Using some type of straightedge (a yardstick works well, or 12” ruler for smaller areas), examine the extent of the high or low spot on the body panel. This will help give you an idea of how much filler to mix up.
Once the amount has been determined, grab a clean pan or piece of cardboard and mix the filler/catalyst. Follow product instructions for the amount of hardener to use. If you are spot-fixing a particular area, be sure to mask off the rest of the panel with masking tape and paper. Using a squeegee applicator, evenly distribute the filler on and around the area of repair. When the filler is almost dry (a slight drag is ideal), use a block sander with 36-grit paper to “knock down” the high spots in the filler. Be careful not to go too deep– about 1/3 of the way down is all you need to do at this point.
Here we use 80-grit on the sander to start creating a smooth surface.
Either by hand or with a sanding disc, carefully blend the surface with the higher grit sandpaper– periodically checking the finish. We went from the 80 to the 150, 240, and the 320 grits.
The final step in the sanding process is with a sheet of 400-grit. This determines the actual finish of the panel prior to sealing.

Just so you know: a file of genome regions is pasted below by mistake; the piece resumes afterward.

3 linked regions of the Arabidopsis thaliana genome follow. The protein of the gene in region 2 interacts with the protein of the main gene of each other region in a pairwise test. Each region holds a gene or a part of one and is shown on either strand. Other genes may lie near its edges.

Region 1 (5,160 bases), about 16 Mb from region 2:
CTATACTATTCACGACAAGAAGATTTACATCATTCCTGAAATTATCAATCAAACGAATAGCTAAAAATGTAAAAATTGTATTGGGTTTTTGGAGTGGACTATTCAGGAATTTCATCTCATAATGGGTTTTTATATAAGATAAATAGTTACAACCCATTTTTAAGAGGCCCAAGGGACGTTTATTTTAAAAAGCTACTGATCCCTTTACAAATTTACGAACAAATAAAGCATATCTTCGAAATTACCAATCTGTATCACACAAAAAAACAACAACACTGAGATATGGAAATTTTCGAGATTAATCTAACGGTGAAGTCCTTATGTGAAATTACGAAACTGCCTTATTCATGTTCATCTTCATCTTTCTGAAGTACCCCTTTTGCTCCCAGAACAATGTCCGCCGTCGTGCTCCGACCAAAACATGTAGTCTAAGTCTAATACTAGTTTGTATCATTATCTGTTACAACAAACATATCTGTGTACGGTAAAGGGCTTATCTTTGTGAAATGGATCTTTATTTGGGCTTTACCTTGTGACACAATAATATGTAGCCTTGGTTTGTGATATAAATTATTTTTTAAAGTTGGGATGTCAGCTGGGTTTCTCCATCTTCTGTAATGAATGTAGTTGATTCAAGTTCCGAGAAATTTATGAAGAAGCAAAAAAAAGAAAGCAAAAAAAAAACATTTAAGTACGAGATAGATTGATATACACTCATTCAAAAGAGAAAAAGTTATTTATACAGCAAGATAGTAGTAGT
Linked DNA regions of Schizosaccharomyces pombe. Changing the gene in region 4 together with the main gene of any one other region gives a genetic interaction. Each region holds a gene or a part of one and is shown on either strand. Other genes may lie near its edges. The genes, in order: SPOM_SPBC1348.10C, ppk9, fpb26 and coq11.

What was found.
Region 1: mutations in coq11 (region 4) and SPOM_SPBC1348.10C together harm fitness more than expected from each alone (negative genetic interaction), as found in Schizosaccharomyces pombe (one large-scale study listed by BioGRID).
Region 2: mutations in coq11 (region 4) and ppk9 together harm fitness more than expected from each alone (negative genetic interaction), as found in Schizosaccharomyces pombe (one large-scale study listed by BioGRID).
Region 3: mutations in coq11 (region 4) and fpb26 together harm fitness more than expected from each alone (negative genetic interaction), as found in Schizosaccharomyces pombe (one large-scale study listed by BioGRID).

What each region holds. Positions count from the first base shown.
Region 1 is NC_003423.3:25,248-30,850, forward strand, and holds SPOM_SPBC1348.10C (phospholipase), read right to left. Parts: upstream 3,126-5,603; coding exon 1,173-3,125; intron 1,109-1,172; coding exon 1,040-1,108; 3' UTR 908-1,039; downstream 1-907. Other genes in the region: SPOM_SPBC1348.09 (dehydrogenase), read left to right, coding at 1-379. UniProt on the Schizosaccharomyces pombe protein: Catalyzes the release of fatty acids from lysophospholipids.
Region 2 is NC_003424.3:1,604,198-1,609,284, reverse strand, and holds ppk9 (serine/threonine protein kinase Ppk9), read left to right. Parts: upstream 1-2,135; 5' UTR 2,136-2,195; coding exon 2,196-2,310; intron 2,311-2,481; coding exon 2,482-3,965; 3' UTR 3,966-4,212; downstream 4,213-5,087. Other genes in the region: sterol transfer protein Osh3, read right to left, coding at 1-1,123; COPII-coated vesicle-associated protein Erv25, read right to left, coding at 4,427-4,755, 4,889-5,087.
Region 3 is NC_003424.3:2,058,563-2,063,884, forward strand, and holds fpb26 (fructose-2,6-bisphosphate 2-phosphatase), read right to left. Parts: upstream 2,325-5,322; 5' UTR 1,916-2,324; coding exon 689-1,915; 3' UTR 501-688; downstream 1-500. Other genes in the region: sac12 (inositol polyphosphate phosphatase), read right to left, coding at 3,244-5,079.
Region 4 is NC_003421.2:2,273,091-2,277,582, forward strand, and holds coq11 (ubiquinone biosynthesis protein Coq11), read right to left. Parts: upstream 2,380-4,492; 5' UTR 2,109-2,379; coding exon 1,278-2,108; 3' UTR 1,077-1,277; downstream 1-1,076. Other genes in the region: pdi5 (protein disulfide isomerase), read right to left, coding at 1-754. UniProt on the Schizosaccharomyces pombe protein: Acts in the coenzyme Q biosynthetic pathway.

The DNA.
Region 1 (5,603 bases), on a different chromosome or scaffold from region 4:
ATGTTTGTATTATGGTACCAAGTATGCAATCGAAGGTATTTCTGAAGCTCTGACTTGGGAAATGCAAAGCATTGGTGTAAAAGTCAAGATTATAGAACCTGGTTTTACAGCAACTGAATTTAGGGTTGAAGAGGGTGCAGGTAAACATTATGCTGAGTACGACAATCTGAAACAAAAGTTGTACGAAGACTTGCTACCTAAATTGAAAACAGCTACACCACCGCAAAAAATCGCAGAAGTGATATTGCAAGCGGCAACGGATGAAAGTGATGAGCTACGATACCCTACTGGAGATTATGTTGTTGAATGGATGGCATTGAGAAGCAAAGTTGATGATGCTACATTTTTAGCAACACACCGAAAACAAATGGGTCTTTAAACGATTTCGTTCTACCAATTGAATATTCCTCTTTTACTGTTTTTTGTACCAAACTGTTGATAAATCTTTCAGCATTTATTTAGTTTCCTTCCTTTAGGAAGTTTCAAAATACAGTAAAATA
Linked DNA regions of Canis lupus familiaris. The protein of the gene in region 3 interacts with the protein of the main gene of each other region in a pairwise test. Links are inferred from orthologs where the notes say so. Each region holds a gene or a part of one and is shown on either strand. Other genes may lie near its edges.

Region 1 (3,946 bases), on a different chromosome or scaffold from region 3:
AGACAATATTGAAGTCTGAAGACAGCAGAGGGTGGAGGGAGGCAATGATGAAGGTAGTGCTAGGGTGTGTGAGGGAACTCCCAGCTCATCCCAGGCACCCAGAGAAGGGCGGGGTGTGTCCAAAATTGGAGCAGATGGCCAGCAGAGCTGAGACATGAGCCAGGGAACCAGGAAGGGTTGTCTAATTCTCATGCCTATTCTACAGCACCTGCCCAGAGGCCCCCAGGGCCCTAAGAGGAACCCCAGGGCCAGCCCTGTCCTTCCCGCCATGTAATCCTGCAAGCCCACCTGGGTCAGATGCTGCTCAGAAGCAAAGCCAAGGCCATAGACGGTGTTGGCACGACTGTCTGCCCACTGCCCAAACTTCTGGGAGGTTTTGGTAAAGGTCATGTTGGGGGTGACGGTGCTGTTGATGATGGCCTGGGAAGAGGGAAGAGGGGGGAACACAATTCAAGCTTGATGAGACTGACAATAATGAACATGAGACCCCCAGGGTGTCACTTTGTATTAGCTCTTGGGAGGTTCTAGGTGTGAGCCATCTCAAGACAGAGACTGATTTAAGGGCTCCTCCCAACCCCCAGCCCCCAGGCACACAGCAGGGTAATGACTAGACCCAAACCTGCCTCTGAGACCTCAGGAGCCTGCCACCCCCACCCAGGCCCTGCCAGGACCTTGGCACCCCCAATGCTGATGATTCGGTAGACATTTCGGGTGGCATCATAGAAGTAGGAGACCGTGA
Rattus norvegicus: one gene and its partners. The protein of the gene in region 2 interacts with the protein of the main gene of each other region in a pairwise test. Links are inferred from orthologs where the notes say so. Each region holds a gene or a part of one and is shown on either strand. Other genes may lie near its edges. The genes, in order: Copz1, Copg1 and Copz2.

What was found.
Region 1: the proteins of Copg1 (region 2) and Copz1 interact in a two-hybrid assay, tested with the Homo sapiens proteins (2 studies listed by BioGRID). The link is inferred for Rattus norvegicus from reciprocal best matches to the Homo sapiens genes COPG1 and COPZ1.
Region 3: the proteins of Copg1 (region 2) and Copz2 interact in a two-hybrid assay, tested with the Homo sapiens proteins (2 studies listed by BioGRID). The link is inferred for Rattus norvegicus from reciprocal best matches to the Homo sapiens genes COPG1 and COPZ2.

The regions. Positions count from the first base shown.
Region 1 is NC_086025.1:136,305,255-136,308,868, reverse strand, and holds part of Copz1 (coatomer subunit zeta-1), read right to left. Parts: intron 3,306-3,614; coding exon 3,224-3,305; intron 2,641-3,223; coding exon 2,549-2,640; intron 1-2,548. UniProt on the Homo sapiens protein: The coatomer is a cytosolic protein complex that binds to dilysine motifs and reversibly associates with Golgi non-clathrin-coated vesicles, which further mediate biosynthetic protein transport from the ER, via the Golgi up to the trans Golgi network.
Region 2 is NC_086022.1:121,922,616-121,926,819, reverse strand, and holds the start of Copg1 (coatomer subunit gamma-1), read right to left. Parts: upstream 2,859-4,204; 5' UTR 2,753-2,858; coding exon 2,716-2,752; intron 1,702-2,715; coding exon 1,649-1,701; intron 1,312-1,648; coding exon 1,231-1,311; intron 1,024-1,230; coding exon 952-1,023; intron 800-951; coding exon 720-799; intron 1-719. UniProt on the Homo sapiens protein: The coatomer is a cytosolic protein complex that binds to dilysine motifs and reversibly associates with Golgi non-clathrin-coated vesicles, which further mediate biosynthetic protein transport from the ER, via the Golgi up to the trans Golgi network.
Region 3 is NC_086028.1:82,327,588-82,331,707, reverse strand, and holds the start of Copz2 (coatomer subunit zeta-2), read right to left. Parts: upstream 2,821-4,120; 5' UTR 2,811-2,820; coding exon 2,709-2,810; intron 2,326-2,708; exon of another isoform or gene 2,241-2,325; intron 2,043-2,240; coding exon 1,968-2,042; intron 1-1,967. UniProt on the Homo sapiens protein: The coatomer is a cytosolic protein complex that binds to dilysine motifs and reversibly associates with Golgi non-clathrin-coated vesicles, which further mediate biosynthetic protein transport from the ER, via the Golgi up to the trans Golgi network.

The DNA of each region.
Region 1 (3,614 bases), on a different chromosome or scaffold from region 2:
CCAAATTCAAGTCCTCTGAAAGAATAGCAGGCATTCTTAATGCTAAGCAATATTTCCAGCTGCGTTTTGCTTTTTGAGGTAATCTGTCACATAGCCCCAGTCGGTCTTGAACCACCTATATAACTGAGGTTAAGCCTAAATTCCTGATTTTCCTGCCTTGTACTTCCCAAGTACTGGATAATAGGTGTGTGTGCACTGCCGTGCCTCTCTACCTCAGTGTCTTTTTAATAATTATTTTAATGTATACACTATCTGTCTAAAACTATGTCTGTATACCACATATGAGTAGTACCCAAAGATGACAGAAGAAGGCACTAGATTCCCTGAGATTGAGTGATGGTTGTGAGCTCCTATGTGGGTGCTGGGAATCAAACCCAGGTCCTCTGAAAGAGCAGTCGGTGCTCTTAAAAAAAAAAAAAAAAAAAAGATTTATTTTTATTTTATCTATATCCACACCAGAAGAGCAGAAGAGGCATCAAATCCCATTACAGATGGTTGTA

The area is now level and smooth, ready for primer.
After the 36-grit, follow up with a finer 80-grit paper to smooth out the scratches from before. It’s best to sand back and forth across the treated area at 45-degree angles. Now comes inspection time. Preferably using an air compressor, blow off the sanded area and inspect the surface and the remaining ridges in the filler. If they are left on the surface, they will also be seen in the primer and eventually the paint. Re-sand the entire area with a fresh strip 150-grit paper. From there, move up to a 240-grit. You can move from the 240 up to 320, then the final 400-grit, or go straight from the 240 to the 400 (depending on how smooth the area is looking). 400 should be your final sand in preparation for primer and paint though. Make it clean and smooth. While you’re at it, slightly blend the surrounding areas with the 320-400-grits as well. This will help transition the repaired section with the rest of the panel.
After the sanding is complete, repeatedly wipe down the surface with a clean towel and some wax/grease remover. This will rid the surface of any lingering contaminants. The newly restored panel is now ready for the sealer/primer of your choice. Consult a reputable body shop or body shop supply store for advice on which sealers and primers will best suit your needs.
Specialty tools play a big part in bodywork projects. The basics include block sanders, grinders, an air compressor, and a ball peen hammer (for hammering out harder-edged dents). Most of these items are fairly inexpensive and can be found at any supply store. Every car enthusiast should own an air compressor. The come in handy and dramatically simplify so many jobs. This would be a good time to step up and purchase one. If not, compressors can be rented from parts stores and rental companies.
Bodywork: Filling And Sanding